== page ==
The following year, the two friends met up at the Oireachtas, or AGM of the Gaelic League in Galway City, before traveling on the Achill to what would be the final Scoil Acla of that generation. Sadhbh, pictured with Emily, An Paorach, Claud Chevasse, along with others recorded the events of the summer school in her diary; Cesca’s Diary, 1913-1916: Where Art and Nationalism Meet.
When Cumann na mBan was formed in 1914, both Emily and Sadhbh joined, and over the next few years became involved in the Easter Rising and the struggle for freedom that ensured. Emily lived to see it but Sadhbh did not. In October 1918 she came down with the dreaded flu, from which she did not recover.
At her burial the rosary was recited in Irish around her grave by members of her branch of the Gaelic League and Emily’s branch known as the Five Provinces or Craobh na gCúig gCúigí.
Chenevix Trench, Frances Georgiana, and Hilary Pyle. Cesca’s Diary, 1913-1916: Where Art and Nationalism Meet. Dublin: Woodfield Press, 2005.
MS 46 328/2 Coffey and Chenevix Trench papers, 1868-2007. National Library of Ireland. Department of Manuscripts.
09 September 1912 – Irish Independent – Dublin, Dublin, Republic of Ireland
On this day in 1927 Countess Markievicz died. She breathed her last in a public ward in Sir Patrick Dunn’s Hospital, Dublin, not the usual setting for a Countess. She had reneged upon a pampered life for a one of service to the poor of her country and then on to fight for that same country.
To read more about her remarkable life:
Her funeral attended by thousands, was held over three days. Her body lay in repose at the Rotunda, on Parnell Square. From there crowded lined to route to Glasnevin Cemetery, to be interned alongside her friends and fellow Republicans, who had gone before her.
It is impossible to say if Emily Weddall attended the funeral, chances were she was there in the crowd or marching with fellow members of Cumman Na mBan.
The funeral procession took place on Sunday but the burial was not until the following day, Monday as the gravediggers union forbade them to work on Sunday. The Countess’ coffin was held in a vault in the O’Connell Circle, where the founder of the cemetery, and Irish Liberator was originally buried (he was reinterred in a crypt beneath the Irish round tower) in 1869. If she were alive she may have been pleased as;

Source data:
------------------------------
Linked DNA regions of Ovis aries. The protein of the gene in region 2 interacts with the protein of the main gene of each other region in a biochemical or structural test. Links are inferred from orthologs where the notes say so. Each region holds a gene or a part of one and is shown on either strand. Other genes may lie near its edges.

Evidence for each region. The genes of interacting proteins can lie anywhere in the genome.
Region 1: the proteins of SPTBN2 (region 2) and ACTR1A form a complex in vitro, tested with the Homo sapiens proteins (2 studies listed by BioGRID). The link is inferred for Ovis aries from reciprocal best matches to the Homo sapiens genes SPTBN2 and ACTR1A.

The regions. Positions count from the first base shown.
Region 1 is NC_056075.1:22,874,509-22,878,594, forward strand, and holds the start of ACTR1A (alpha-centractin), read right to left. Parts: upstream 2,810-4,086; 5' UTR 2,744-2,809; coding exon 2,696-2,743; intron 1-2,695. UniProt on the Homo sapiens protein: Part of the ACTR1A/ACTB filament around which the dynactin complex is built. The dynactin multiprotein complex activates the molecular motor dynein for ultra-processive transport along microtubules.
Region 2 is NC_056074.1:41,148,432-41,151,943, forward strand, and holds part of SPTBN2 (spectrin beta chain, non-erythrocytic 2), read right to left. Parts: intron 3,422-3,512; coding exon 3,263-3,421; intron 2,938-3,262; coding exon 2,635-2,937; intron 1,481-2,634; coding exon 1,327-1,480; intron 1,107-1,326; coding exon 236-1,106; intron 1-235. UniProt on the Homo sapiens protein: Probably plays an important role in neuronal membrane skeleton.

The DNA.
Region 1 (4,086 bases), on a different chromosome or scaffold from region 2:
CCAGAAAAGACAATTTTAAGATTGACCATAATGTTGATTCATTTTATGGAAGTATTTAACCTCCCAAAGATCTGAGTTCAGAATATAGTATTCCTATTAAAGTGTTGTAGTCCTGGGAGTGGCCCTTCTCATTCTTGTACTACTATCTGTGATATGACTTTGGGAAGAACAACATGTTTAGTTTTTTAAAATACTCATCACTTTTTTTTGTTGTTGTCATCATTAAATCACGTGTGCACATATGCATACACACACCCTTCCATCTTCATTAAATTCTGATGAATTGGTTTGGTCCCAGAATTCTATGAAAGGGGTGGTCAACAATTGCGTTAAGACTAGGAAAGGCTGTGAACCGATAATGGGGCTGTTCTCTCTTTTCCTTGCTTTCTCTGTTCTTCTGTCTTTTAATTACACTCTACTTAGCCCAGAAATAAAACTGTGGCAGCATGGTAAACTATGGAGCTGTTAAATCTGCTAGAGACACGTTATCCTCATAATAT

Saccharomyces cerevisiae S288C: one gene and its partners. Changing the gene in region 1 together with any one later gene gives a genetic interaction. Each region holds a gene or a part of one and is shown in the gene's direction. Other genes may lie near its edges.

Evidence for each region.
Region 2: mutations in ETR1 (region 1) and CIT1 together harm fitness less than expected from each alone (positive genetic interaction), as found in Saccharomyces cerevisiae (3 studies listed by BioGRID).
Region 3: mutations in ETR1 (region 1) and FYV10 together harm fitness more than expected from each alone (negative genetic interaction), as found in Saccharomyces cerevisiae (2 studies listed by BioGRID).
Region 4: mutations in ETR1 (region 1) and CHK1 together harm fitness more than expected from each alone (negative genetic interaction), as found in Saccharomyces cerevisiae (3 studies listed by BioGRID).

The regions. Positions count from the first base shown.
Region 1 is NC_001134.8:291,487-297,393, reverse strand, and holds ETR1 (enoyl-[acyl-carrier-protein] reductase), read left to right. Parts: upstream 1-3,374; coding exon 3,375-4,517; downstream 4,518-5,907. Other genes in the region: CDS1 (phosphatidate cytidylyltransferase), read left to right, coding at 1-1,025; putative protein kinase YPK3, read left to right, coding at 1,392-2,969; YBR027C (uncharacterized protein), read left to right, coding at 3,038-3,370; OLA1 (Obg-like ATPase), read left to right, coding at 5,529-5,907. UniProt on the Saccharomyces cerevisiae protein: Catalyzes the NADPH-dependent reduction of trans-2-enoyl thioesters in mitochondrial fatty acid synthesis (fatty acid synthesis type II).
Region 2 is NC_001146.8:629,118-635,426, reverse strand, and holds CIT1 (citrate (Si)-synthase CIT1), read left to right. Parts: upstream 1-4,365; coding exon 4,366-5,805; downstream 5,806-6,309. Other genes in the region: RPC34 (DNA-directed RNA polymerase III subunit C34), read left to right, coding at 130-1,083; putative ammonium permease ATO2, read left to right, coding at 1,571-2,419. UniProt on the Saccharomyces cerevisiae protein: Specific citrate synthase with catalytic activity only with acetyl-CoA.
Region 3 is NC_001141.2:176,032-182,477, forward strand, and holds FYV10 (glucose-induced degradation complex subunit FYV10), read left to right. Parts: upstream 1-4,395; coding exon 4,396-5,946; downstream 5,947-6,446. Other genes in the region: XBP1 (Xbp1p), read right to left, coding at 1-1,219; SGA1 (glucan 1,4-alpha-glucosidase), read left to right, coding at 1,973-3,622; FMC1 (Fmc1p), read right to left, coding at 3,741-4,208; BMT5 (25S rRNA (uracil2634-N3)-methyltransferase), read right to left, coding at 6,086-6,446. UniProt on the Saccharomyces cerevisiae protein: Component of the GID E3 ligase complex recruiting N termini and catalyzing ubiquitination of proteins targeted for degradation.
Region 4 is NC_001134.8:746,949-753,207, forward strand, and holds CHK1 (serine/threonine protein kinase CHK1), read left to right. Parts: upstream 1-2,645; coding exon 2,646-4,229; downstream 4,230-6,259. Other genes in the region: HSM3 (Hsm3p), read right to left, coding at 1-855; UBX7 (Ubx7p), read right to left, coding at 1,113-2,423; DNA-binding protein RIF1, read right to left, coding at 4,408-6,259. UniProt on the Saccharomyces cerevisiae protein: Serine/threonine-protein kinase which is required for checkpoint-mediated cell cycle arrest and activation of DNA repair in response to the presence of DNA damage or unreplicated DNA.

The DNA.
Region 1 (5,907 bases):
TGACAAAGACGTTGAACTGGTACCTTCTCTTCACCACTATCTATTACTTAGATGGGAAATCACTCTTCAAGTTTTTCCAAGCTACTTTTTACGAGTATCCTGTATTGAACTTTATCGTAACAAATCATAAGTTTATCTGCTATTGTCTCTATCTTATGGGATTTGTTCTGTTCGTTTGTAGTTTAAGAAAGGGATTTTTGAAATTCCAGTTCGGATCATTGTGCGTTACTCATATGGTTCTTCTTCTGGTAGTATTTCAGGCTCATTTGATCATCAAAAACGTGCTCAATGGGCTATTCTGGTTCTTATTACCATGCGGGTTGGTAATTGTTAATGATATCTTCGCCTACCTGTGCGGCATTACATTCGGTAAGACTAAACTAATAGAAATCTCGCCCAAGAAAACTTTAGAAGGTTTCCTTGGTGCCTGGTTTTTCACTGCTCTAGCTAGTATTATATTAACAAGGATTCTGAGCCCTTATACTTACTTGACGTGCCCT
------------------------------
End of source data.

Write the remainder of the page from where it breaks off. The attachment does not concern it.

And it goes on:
“DANIEL O’CONNELL (1775-1847) –Daniel O’Connell was a politician, Lord Mayor and human rights activist. He achieved Catholic emancipation and fought for the repeal of the Act of Union between Great Britain and Ireland.” (Glasnevin Trust)
The Countess was buried with almost full military honors, the only exclusion was the firing of shots over her grave. At the time such was band by the state, but she did get the all other honors due to her. As a personal touch her uniform, worn during the Rising of 1916 was buried with her.
Over the years she was joined by her friends and fellow Republicans, one by one until that generation came to an end. Emily rests nearby next to Cathal Bruagh and across from Maude Gonne. The Republican Plot is part of the Glasnevin tours, and the graveyard is one of the top Dublin tourist attractions and well worth a visit: https://www.glasnevinmuseum.ie/daily_tours/
Filmed and edited by Marcus Howard. On the 90th anniversary of Countess Constance Markievicz’s death, The 1916 Relatives Association held a special commemorative event in Glasnevin Cemetery. To watch the video;
23 July 1927 – Ballymena Weekly Telegraph – Ballymena, Antrim, Northern Ireland
02 October 1917 – Daily Mirror – London, London, England